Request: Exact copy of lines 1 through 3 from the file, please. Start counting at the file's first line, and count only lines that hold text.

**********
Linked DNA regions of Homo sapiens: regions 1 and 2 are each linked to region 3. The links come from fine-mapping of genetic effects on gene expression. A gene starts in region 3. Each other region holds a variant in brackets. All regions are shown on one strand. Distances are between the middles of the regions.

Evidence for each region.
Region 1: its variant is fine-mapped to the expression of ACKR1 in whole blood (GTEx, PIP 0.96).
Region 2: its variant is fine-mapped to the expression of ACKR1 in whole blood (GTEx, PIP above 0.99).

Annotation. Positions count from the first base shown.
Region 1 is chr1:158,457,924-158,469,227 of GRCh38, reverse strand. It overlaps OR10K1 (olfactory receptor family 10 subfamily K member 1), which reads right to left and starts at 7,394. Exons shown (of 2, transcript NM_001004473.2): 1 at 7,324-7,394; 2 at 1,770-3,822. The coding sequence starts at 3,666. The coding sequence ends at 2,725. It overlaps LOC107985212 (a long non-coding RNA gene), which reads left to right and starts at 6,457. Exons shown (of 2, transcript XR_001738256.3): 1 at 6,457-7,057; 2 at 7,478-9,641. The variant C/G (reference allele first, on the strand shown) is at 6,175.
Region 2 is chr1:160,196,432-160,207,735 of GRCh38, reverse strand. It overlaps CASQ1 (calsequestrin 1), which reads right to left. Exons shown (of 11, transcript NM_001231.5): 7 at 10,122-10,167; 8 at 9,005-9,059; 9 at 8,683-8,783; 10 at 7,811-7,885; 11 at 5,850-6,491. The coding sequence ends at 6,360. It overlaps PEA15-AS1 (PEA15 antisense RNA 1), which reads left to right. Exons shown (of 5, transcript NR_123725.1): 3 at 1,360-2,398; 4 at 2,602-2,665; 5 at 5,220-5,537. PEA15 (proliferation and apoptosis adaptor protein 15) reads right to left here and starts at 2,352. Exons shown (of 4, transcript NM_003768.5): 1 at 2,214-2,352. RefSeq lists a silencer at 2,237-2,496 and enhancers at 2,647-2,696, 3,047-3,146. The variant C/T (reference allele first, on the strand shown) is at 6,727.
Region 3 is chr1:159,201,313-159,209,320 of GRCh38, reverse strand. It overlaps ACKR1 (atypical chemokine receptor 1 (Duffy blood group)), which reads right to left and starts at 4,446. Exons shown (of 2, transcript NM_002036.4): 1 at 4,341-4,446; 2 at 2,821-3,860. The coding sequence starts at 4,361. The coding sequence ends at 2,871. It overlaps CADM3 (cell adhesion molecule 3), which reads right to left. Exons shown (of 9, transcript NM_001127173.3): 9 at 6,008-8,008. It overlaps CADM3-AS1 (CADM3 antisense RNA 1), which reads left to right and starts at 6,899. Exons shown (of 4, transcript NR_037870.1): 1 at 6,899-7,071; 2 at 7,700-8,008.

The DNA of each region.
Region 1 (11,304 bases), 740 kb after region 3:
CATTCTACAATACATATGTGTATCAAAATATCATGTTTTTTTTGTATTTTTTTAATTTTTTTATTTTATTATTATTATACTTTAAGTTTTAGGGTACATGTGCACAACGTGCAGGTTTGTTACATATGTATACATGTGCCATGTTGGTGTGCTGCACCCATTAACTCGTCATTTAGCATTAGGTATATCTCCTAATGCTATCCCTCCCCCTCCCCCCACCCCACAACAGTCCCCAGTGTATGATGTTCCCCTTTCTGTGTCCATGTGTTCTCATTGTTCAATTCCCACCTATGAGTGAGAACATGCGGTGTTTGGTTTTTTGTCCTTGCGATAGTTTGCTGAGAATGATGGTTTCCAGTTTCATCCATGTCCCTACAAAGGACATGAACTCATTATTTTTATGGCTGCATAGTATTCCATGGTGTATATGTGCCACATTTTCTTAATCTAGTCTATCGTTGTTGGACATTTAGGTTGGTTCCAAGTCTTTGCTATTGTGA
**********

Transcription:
Linked DNA regions of Homo sapiens: regions 1 and 2 are each linked to region 3. The links come from fine-mapping of genetic effects on gene expression. A gene starts in region 3. Each other region holds a variant in brackets. All regions are shown on one strand. Distances are between the middles of the regions.

Evidence for each region.
Region 1: its variant is fine-mapped to the expression of ACKR1 in whole blood (GTEx, PIP 0.96).